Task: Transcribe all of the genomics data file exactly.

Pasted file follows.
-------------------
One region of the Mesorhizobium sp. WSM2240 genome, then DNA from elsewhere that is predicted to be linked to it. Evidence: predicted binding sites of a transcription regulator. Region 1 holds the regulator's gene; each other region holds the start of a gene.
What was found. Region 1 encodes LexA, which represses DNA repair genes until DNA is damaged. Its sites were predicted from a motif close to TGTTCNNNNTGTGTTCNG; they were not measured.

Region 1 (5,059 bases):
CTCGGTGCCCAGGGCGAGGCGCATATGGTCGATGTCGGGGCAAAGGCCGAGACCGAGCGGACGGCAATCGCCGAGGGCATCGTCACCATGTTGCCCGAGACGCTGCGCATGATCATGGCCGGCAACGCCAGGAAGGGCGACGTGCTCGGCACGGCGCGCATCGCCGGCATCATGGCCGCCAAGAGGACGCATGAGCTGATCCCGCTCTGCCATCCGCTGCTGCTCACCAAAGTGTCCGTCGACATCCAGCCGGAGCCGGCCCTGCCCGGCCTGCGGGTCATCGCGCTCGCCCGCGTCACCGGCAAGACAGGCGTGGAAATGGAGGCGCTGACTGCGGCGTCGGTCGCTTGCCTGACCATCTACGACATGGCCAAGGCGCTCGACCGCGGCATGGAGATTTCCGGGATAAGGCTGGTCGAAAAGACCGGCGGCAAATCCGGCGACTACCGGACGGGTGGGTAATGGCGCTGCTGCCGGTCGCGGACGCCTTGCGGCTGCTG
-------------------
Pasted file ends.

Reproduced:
One region of the Mesorhizobium sp. WSM2240 genome, then DNA from elsewhere that is predicted to be linked to it. Evidence: predicted binding sites of a transcription regulator. Region 1 holds the regulator's gene; each other region holds the start of a gene.
What was found. Region 1 encodes LexA, which represses DNA repair genes until DNA is damaged. Its sites were predicted from a motif close to TGTTCNNNNTGTGTTCNG; they were not measured.

Region 1 (5,059 bases):
CTCGGTGCCCAGGGCGAGGCGCATATGGTCGATGTCGGGGCAAAGGCCGAGACCGAGCGGACGGCAATCGCCGAGGGCATCGTCACCATGTTGCCCGAGACGCTGCGCATGATCATGGCCGGCAACGCCAGGAAGGGCGACGTGCTCGGCACGGCGCGCATCGCCGGCATCATGGCCGCCAAGAGGACGCATGAGCTGATCCCGCTCTGCCATCCGCTGCTGCTCACCAAAGTGTCCGTCGACATCCAGCCGGAGCCGGCCCTGCCCGGCCTGCGGGTCATCGCGCTCGCCCGCGTCACCGGCAAGACAGGCGTGGAAATGGAGGCGCTGACTGCGGCGTCGGTCGCTTGCCTGACCATCTACGACATGGCCAAGGCGCTCGACCGCGGCATGGAGATTTCCGGGATAAGGCTGGTCGAAAAGACCGGCGGCAAATCCGGCGACTACCGGACGGGTGGGTAATGGCGCTGCTGCCGGTCGCGGACGCCTTGCGGCTGCTG